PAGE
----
Turn out The Lights 22 September, 2021 9:35 am

Get rid of NICE/CQC and QOF less pressure and bullying to follow guidelines.Give clinician some autonomy to deal with the patient in front of them.

Dylan Summers 22 September, 2021 9:37 am

The Guardian has this to say: “They [GPs] are also being urged to call millions of patients in for medication reviews to see whether there are any pills they can stop taking.”

Hopefully the implication that this will require additional 1-1 patient-clinician contact is incorrect, since clearly there is no capacity for extra reviews in primary care.

David Church 22 September, 2021 11:40 am

Would Professor Majeed please note that all patients currently in promary care have been discharged from a hospital service : the uneccessary polypharmacy that needs addressing is the initiations in Hospital Services.
He ought to stand up for General Practice and make the Consultants put right what they have done wrong, and not accept dumping of poor Hospital prescribing onto GP services.
As it is GPs are already working hard to correct the Hospital initiated surplus spend, but fast as we are trying to bail out the bath; others in Hospitals are turning more taps on!
Additionally, patients are encouraged to demand more prescribing by TV adverts, OTC medications, and Noctors being given prescribing rights without the same training as GPs.

Mr Marvellous 22 September, 2021 1:27 pm

I guess ‘90% of medications prescribed entirely appropriately’ doesn’t make for such a good headline.

Azeem Majeed 22 September, 2021 2:17 pm

David Church – 22 September, 2021 11:40 am

General practice has no better friend than Azeem Majeed.

The Prime Minister 22 September, 2021 2:29 pm



John Graham Munro 22 September, 2021 3:02 pm

Dylan Summers——-yet time is still found to have Practice Meetings and Staff Training Sessions

Patrufini Duffy 22 September, 2021 3:04 pm

I thought the NHS loves medicalistion and drug stuffing? You love a statin don’t you? And some sertraline? I’d work on cocaine and alcohol drugs first.

James Weems 22 September, 2021 4:33 pm

Don’t they realise they many patients actively pursue meds…it’ll take a culture change amongst a pill popping society.

John Glasspool 22 September, 2021 8:00 pm

Don’t worry chaps: they are going to appoint a “Czar” which means that either nothing will happen, or the “problem” will get worse. Anyone remember Darzi Centres?

David Banner 22 September, 2021 8:16 pm

Medication reviews (which we all do any way) are just as likely to result in increasing the number of drugs as reduce them.
Apparently GPs underdiagnose and undertreat depression, yet we are also guilty of chucking antidepressants around like confetti. Make yer minds up, lads.
Plus we’re missing half the hypertensives, and undertreating those we do discover.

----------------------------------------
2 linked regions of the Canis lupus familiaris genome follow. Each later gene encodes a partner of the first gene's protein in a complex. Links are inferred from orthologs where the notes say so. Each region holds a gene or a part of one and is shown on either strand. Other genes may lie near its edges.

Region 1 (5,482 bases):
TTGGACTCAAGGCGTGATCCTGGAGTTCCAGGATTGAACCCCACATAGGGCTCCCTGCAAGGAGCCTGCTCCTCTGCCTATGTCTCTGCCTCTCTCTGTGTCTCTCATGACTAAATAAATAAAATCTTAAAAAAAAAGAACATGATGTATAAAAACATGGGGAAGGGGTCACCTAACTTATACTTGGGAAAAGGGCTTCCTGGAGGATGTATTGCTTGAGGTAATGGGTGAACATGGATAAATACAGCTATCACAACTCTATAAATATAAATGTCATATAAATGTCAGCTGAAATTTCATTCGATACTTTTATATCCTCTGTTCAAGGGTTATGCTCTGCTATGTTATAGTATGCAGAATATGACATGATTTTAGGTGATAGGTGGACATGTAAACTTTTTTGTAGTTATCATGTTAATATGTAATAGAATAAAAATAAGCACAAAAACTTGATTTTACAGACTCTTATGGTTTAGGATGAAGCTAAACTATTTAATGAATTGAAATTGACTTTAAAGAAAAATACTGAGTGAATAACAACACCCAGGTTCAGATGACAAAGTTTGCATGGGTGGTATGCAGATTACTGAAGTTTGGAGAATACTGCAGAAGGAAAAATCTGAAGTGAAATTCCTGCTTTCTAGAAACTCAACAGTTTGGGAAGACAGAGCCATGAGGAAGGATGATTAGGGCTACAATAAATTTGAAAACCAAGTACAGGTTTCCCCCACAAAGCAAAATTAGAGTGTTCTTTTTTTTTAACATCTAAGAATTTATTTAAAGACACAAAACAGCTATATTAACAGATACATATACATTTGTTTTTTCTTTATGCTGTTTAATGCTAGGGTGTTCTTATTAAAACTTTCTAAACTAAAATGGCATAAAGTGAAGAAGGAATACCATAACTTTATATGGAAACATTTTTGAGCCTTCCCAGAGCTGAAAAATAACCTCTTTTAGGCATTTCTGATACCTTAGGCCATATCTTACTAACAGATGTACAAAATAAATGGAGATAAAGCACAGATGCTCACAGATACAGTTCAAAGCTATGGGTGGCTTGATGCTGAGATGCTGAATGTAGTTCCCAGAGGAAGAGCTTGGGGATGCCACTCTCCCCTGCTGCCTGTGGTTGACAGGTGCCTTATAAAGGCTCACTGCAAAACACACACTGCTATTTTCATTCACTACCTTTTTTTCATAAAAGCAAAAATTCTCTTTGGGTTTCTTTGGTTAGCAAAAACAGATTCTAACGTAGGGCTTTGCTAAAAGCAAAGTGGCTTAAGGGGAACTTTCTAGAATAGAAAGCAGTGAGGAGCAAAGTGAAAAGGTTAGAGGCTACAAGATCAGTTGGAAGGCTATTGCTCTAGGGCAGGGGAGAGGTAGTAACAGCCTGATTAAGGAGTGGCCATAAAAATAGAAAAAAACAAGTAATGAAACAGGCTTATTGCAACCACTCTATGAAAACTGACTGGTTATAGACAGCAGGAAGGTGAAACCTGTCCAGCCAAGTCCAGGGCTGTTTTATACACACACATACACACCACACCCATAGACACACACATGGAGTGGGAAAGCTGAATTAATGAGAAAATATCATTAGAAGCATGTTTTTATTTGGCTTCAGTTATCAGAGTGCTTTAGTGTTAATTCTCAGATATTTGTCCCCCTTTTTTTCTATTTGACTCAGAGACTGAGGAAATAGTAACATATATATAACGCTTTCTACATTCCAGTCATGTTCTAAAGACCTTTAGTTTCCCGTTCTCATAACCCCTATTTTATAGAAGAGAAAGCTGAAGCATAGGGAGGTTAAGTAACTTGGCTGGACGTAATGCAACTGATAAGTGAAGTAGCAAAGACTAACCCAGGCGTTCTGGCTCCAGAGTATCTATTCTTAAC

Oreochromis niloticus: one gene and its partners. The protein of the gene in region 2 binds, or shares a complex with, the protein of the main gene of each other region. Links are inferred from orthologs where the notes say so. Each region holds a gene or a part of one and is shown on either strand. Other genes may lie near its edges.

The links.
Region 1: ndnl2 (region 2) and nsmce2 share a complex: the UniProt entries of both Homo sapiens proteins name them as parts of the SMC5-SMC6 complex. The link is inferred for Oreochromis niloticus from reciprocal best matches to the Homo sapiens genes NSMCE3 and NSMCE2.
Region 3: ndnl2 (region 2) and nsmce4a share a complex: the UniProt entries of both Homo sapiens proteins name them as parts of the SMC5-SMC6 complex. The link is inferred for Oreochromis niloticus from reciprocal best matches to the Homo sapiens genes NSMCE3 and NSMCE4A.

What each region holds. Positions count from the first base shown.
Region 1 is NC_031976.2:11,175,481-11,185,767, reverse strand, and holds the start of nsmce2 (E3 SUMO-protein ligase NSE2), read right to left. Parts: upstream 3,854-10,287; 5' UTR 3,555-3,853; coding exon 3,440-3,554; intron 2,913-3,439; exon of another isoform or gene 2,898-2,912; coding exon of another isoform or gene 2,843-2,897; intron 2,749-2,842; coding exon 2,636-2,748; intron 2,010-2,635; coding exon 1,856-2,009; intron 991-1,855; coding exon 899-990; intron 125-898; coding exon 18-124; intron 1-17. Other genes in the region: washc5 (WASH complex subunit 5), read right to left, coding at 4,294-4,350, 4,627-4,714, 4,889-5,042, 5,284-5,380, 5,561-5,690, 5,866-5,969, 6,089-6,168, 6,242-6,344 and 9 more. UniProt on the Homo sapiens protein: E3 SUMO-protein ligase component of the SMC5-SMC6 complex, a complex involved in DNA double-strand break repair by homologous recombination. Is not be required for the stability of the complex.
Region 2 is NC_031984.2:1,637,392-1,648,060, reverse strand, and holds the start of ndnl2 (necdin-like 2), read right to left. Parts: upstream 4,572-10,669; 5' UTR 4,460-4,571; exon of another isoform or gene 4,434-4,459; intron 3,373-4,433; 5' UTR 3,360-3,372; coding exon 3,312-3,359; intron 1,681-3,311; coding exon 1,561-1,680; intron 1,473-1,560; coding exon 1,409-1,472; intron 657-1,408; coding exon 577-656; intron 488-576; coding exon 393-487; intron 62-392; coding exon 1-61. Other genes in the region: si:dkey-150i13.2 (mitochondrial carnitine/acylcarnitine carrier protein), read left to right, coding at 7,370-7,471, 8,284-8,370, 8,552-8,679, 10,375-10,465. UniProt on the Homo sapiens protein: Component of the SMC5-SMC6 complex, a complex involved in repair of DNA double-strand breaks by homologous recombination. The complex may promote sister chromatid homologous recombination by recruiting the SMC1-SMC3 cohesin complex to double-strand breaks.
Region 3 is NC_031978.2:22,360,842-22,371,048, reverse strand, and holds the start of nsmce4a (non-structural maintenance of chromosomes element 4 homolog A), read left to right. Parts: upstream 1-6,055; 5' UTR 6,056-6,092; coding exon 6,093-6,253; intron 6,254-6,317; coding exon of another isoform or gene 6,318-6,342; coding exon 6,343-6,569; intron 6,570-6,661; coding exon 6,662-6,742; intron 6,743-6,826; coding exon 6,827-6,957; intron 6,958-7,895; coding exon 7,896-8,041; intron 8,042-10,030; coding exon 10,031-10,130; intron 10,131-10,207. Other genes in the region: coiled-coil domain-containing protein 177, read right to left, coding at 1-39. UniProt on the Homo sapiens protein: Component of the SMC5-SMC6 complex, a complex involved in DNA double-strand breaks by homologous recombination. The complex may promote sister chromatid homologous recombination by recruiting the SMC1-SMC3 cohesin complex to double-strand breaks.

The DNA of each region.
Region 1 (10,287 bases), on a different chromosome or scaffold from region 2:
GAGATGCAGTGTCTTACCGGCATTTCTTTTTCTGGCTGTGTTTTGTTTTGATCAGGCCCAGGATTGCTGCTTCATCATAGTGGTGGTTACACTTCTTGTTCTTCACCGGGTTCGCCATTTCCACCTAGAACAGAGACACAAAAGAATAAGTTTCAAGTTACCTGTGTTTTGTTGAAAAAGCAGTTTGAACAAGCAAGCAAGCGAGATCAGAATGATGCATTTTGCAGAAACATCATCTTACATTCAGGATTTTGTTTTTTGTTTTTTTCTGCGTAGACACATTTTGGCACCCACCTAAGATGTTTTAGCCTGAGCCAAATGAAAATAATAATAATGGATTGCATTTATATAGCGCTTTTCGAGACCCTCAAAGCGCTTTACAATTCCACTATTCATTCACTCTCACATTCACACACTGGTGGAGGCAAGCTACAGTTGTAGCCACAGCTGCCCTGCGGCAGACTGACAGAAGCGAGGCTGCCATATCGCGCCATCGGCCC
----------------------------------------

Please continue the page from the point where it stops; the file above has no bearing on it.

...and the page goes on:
And if you do recklessly stop the statins etc, who carries the can when they stroke out?
Furthermore, how annoying is it when you stop the 3 laxatives started as an inpatient then have to reissue when the patient demands them again?
And that 10% figure looks like it was pulled out of someone’s rectum, but it’s another handy headline stick to beat us feckless GPs with.

David Ansell 22 September, 2021 9:05 pm

What doex the government mean by overprescribing?
Most doctors would dispute these very broad definitions
Put simply, overprescribing is where people are given medicines they don’t need or want, or where harm outweighs benefits. It occurs in every healthcare system in the world. It occurs in several ways: • the patient is prescribed a medicine, when there would have been a better alternative. An example of this would be a patient being given a medicine to reduce their blood pressure when changes to diet and lifestyle would be more appropriate for them •

Well we could stop all antihypertensive, anti diabetics, and cholesterol lowering agents if we got people to eat less, eat less junk food, lose weight and reduce salt..
The group also includes all people with chronic pain, who we should stop all medications.
This is just a plain stupid analysis, unrealistic and unachievable.
This report is written by a pharmacist and not a practising clinician.

Garbage in, garbage out

Neil Tallant 22 September, 2021 9:19 pm

Devils are in the detail and not in headlines. 10% seems to be a universal figure applied to drug prescribing and expenditure for decades. How many “Prescribing initiatives” have been devised, trialled and then lost in the annals of time?
Can we please therefore assume that 90% of prescriptions issued are appropriate and feel a little better about ourselves.
There is a clear distinction between a drug Prescribed and a drug (repeatedly) Dispensed. There is a very perverse incentive for pharmacies to dispense and an ever ongoing clinical staff shortage to monitor. (interesting that the review was carried out by the pharmaceutical officer) If real change is to be made then please look at the barn door obvious before embarking on yet another incentive driven review.

Mad Dog Munro 23 September, 2021 9:11 am

Time is still found to have Practice Meetings and Staff Training Sessions

In my day we communicated telepathically with each other in Surgery by donning tinfoil balaclavas.
Not ideal, one realises, so we always had the back up system: yoghurt pots connected by catgut.

Those were the days.

Yarp ! Yarp !